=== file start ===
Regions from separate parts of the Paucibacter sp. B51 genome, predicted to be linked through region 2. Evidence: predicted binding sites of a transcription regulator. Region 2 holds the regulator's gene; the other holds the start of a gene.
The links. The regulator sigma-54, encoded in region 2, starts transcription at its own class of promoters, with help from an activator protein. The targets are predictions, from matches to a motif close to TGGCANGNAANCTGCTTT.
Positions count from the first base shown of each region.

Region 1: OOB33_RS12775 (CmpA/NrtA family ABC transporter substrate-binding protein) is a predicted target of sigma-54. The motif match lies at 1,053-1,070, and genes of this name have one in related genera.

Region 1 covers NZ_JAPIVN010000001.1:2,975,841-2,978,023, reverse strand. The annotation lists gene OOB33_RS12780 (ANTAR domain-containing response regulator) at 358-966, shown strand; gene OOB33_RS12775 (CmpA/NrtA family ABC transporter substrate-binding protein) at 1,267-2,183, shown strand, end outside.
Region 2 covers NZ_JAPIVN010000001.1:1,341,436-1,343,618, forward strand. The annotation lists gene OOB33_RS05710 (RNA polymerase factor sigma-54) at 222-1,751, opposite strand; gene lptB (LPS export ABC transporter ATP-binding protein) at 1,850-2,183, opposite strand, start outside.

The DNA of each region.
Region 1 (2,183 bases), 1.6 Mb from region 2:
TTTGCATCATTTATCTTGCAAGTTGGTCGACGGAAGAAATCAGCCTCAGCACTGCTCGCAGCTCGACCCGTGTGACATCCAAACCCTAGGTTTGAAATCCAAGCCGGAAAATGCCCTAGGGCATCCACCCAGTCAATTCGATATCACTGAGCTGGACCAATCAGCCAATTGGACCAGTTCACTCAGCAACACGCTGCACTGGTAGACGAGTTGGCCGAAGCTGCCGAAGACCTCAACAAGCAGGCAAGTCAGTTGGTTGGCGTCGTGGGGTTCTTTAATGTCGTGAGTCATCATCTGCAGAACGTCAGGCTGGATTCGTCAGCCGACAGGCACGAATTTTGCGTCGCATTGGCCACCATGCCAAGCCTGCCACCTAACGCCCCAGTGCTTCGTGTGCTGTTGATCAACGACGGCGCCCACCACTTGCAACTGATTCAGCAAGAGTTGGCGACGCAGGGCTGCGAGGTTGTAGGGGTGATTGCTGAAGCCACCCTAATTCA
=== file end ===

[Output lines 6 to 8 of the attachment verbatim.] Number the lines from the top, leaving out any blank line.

Region 2 covers NZ_JAPIVN010000001.1:1,341,436-1,343,618, forward strand. The annotation lists gene OOB33_RS05710 (RNA polymerase factor sigma-54) at 222-1,751, opposite strand; gene lptB (LPS export ABC transporter ATP-binding protein) at 1,850-2,183, opposite strand, start outside.

The DNA of each region.
Region 1 (2,183 bases), 1.6 Mb from region 2: